by Sandy Coelho
I’m pleased to bring back Sandy Coelho to answer questions about why she wrote, Black Loon Lake. I’m including the book description to help set the context of our conversation.
Black Loon Lake Book Description
The novelette Black Loon Lake is rooted in the back-country of British Columbia’s wilderness, where it sets the stage for a tension building, suspenseful read. Three tree planters take advantage of a short break between planting seasons, rest and rejuvenation are on the agenda. What actually happens, no one could have predicted. Engrossing, chilling, and creepy; this vivid, fast paced story is written to entertain.
Tranquil, timeless and treacherous. Those who venture there, are dying to see it!
Welcome back, Sandy. I found Black Loon Lake to be thrilling fiction. Your description of the landscape and the characters within the story gave me a sense of genuine authenticity. While the story is fiction, I’m convinced much of it is based in reality.
- I believe you’ve mentioned that you and your, family have camped in the British Columbia wilderness which is the setting for the story. Would you like to share some of those experiences?
You’re correct. Before we had our two youngest children, my husband and I spent nearly every weekend from mid-May to mid-September camping at Forestry Reserve sites. Many of these sites are deep in the back country of British Columbia and have zero amenities, but have some of the most spectacular scenery and fishing you can imagine. You must be prepared for every contingency because you are over 2 hours from the nearest town, and there is no cell phone reception. The Conservation officers are strict on rules, what you pack in, you pack out – they take preservation seriously. If you ever have the opportunity to camp like this – it should be tried at least once. It is a serene, beautiful experience.
- The central characters are tree planters. How did you happen to choose this as background of your characters?
Living in B.C. we’ve come to know a few tree planters. I also researched the profession. It is a difficult way to make money, but their stories have kept us entertained for hours. They are an important part of the green movement and reforestation. If it wasn’t for the hard work of a tree planter – future generations may not have wood to build homes, furniture or know the importance the eco-system plays in the health of our planet. We owe them much IMHO.
- You feature a Conservation Officer in the story. What has your typical experience with these professionals and do you know what their usual roll is?
I have friends in this diverse profession, I asked questions and conducted research. In a nutshell, they conserve and protect our natural resources, enforce provincial compliance with environmental laws, and are involved in search and rescue. They have a special investigations unit which deals with criminal behavior which may have an environmental impact.
- Have you had contact with dangerous creatures in the wilderness?
Yes. This province is primarily forest so wildlife encounters are unavoidable. We’ve encountered Bears (Black, Brown) and have seen Grizzlies from a distance; Moose (which can be extremely dangerous), and Cougar not far from our current home. In fact, this morning we had Conservation Officers knock at our door to warn us a large black bear was spotted in our neighbor’s yard earlier in the day. My husband has had a close encounter with a rattlesnake, he just missed stepping on it – he was warned by its rattle. You have to be aware of your surroundings and go out prepared – then you can enjoy the beauty without fear.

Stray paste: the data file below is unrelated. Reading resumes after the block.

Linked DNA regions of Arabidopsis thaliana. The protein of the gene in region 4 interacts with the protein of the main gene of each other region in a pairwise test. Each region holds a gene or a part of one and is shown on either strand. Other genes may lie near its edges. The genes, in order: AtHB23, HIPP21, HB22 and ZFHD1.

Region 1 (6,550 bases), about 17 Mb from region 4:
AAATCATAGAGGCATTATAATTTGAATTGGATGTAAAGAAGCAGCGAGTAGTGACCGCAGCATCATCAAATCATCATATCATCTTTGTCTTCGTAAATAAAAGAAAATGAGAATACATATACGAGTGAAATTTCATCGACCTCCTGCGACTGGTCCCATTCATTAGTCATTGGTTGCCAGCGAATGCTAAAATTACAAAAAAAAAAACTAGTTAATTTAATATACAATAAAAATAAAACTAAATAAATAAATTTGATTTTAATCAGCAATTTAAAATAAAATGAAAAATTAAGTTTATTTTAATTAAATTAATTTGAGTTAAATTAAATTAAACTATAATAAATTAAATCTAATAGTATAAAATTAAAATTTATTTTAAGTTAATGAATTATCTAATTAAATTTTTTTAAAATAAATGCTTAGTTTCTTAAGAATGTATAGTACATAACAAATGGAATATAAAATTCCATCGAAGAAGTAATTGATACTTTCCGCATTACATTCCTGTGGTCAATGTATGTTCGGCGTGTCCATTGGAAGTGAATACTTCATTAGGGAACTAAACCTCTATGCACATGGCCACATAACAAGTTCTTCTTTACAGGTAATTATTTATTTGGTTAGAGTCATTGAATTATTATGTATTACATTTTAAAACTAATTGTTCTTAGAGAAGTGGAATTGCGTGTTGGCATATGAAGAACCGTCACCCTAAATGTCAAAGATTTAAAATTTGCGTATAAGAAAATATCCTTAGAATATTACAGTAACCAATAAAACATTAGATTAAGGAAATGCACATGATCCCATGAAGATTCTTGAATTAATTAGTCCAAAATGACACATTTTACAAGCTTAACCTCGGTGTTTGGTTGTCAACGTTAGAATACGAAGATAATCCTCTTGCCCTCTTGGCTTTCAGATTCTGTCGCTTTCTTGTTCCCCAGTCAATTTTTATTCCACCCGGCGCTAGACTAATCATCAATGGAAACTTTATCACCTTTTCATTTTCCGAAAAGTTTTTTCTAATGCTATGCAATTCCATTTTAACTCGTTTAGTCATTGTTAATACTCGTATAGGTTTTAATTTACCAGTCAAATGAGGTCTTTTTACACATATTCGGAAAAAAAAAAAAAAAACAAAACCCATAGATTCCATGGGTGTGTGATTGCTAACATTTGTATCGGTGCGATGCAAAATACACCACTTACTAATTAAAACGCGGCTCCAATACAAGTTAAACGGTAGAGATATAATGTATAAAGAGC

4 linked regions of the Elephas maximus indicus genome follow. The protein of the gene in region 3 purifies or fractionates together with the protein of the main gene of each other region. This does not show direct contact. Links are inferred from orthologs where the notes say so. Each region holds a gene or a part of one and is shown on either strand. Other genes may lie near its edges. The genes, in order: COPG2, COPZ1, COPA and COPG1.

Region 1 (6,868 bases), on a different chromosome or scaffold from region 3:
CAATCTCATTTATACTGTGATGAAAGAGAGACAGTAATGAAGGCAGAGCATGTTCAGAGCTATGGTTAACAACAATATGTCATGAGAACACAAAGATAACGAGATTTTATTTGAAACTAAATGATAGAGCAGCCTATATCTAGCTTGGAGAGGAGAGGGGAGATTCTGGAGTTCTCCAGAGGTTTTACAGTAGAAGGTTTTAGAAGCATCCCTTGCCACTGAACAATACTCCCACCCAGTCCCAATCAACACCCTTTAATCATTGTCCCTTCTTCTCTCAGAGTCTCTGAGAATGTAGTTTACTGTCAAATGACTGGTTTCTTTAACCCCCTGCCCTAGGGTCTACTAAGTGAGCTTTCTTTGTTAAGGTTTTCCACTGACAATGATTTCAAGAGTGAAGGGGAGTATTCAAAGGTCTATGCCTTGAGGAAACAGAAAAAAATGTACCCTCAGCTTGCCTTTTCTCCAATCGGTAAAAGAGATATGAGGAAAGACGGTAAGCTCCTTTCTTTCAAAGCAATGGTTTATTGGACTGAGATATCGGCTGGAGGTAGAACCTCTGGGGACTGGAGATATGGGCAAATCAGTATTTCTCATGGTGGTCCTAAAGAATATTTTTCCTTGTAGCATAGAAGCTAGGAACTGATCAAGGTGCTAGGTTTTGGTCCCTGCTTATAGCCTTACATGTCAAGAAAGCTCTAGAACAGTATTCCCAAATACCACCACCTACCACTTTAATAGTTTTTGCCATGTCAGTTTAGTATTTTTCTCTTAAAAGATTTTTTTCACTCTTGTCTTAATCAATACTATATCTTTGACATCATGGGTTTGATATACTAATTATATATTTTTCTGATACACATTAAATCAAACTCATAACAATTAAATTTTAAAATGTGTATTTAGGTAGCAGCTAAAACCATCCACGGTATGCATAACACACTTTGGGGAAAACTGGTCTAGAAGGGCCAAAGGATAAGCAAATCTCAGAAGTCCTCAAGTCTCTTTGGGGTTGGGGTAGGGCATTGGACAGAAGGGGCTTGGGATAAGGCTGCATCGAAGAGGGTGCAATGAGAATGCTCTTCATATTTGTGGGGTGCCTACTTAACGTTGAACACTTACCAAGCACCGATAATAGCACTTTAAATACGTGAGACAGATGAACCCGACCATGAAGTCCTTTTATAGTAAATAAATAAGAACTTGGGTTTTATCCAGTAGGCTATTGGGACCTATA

- My purpose with this interview is to draw more readers to your compelling story. Are there other comments you would like to add?
Without giving anything away, I think Black Loon Lake is a relevant, fun read. It’s a novelette so not too big a time commitment. If you enjoy a thrill, pick it up, in fact…download it to your e-device and enjoy it while you’re camping!
Rich, thank you for taking the time to feature my story. You have said you enjoyed it and I hope others will also find it entertaining. I appreciate being here and your support. I’m deeply grateful.
10 responses to “Author Interview: Black Loon Lake”
A good interview – it was interesting to find out some of the background to Black Loon Lake, and the research and personal experiences that went into writing it. Best of luck with the sales Sandy, and with the writing Rich.
Rich, you are doing such fine work here and being a helpful advocate for writers. God bless you.
Mary, thank you so much. I call it as I see it and enjoy helping friends achieve their goals.
Thanks for an insightful interview to both of you. I’m definitely intrigued and, after checking out the reviews on Amazon, will be adding this to my TBR pile. Wishing you much success, S.L. It sounds like you have a winner with Black Loon Lake!
Thank you Mae Clair.
I’m drawn to the type of landscape Sandy presented in Black Loon Lake. Sandy has done a great job of giving important insights about the British Columbia wilderness; things that are awesome and precautions to take.
Good morning TJ, Mary, Mae Clair and Rich!
Thank you for the generous comments and I agree with Mary, we have a wonderful writer’s advocate in Rich. Thank you my friend, your generosity will return to you. I enjoyed penning BLL, I hope readers enjoy the content.
Thank you, LS Murphy.
It helps when interviewing such a talented writer.
😀 Thank you for your generosity ☼
🙂 Sandy, I can say the same for you.
You are most generous 🙂 ☼